Squash Vine Borer
Squash Vine Borer

Chardon, Ohio
Dear LA (we just couldn’t bring ourselves to call you by your signed name),
This is a Squash Vine Borer, Melittia cucurbitae, a clearwing moth in the family Sesiidae.  Moths in this family mimic wasps for protection.  The Squash Vine Borer female lays her eggs on the stems of squash, pumpkin and gourds, and the larvae bore into the stems of the plant, often causing considerable damage and crop loss.

Letter 2 – Squash Vine Borer

 

What is this
August 9, 2009
Seen this winged insect sitting on an oak leaf, it looked like it had fur on its hind legs.
 T. Dunn
N. Illinois

Squash Vine Borer
Squash Vine Borer

Dear T. Dunn,
This is a Clearwing Moth in the family Sesiidae.  This family is characterized by wasp mimicry of its members.  Your moth is a Squash Vine Borer, Melittia cucurbitae.  The larvae bore in the stems of squash, pumpkins and related plants.

Letter 3 – Squash Vine Borer

 

Terrifying Orange Hornet(?)
October 8, 2009
Hi Bugman-
I spotted two of these orange flyers today in my backyard garden in Austin, Texas. They were buzzing around my zucchini plant(hopefully pollinating it in the process). They seemed a lot more interested in the plant than in me, yet due to my wildly irrational fear of stinging insects, I was petrified. I only managed to get a few shots before the buzzed away for good. I tried to identify them online but haven’t had any luck. Any idea on the species?
John
Austin, Texas

Squash Vine Borer
Squash Vine Borer

Hi John,
This is not a hornet.  It is a moth that mimics a hornet for protection.  It is a Squash Vine Borer, and the larvae will bore in the stems of squash and pumpkin vines, causing the plants to wither.

Squash Vine Borer
Squash Vine Borer

Thank you so much for the heads up. Before I had only heard of the Squash Bug as a pest to look out for around my squash vine. After I got your email, I read up on the Vine Borer, went out in the garden and saw the telltale signs that of the borers inside. I did some surgery with a knife and tweezers and pulled out a big fat borer larva…it’s a fairly small plant so I’m hoping it was the only one. Thank you so much for your help, you’re a lifesaver! -John

Letter 4 – Squash Vine Borer

 

Red and Black Wasp unidentified
May 15, 2010
Hello, Bugman:
These wasps have been appearing in our garden since 2008. I cannot seem to identify it. We live in Minnesota, and this seems to be a newer species for us. It looks like a wasp, but is scarlet red with black markings down the center of its back. Is it possible that some wasp species turn red for some reason? Help!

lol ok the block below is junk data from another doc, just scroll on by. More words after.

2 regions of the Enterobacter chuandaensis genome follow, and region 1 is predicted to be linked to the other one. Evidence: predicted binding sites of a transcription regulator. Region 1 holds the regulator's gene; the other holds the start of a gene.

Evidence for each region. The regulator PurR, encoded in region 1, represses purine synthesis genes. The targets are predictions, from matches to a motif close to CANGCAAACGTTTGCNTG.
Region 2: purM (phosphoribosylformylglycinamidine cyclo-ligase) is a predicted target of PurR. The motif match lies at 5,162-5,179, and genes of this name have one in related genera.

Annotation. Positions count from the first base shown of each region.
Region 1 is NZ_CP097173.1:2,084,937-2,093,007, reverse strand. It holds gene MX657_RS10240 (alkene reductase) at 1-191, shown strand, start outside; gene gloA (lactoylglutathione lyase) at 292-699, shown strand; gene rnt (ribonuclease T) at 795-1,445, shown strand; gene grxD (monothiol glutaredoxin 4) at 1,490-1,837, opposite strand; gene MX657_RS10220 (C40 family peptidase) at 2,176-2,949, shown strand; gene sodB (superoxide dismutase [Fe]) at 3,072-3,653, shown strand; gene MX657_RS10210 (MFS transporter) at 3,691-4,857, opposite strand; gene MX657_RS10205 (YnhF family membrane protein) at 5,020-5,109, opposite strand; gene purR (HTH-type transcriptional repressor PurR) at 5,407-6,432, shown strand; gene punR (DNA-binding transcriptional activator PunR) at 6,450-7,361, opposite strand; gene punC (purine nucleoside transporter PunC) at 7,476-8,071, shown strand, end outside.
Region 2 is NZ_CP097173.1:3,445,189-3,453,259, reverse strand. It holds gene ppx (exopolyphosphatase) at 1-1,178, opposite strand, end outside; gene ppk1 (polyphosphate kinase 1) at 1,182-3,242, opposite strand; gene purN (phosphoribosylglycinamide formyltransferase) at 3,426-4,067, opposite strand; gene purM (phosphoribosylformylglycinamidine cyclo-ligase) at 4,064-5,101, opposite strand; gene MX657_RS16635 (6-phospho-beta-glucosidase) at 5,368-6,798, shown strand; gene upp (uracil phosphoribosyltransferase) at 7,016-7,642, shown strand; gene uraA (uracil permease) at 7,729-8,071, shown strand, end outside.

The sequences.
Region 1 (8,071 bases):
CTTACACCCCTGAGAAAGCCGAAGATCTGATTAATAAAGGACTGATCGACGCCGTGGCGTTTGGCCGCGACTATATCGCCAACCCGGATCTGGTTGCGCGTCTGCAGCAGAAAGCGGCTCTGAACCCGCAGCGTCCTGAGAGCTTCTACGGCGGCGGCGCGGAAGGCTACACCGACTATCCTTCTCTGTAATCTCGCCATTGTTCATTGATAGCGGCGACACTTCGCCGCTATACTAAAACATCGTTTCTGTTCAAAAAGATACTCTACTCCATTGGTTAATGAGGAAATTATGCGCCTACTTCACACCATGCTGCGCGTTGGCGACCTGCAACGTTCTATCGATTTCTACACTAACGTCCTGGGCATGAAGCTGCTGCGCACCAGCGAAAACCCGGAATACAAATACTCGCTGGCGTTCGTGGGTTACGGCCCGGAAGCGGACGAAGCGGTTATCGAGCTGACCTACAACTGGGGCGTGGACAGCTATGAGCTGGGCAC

SageGrasshopper
Twin Cities, Minnesota

Squash Vine Borer

Dear SageGrasshopper,
This is not a wasp, but rather, a moth that mimics a wasp.  It is a Squash Vine Borer, Melittia cucurbitae, one of the Clearwing Moths in the family Sesiidae.  The larvae are stem borers in squash, gourd and pumkin plants.  That information may be verified on BugGuide.

Squash Vine Borer

Letter 5 – Squash Vine Borer from Ontario

 

Subject:  Garden bug
Geographic location of the bug:  Guelph Ontario Canada
Date: 07/16/2022
Time: 01:15 PM EDT
Your letter to the bugman:  This guy was flying around cucumber and zucchini plants mid day in full hot sun
Very cool bug of sorts. Had no interest in us. Didn’t see stopping at any flower just leaf to leaf. Never landing long
How you want your letter signed:  Thanks!

Squash Vine Borer

This is a Squash Vine Borer, a moth that resembles a wasp  The female lays eggs on the stems of squash, pumpkins, melons and other curcurbits.  When the larvae hatch they bore into the stems, potentially killing the plants.

Letter 6 – Squash Vine Borers Mating

 

What is this bug?
I am typically pretty brave around bugs, but for some reason this one scared me. The first time I saw it I thought it might be a wasp, but after some research I believe it is some kind of fly. I am used to the various bettles and garden pests that come with growing a garden, but this is the first year I remember seeing these. I think it is also a fine addition to your “Bug Love” page. Please help with the identification.
Jamie

Hi Jamie,
Your mating Squash Vine Borers, Melittia cucurbitae, are wasp mimic moths.

Authors

    by
  • Bugman

    Bugman aka Daniel Marlos has been identifying bugs since 1999. whatsthatbug.com is his passion project and it has helped millions of readers identify the bug that has been bugging them for over two decades. You can reach out to him through our Contact Page.

  • Piyushi Dhir

    Piyushi is a nature lover, blogger and traveler at heart. She lives in beautiful Canada with her family. Piyushi is an animal lover and loves to write about all creatures.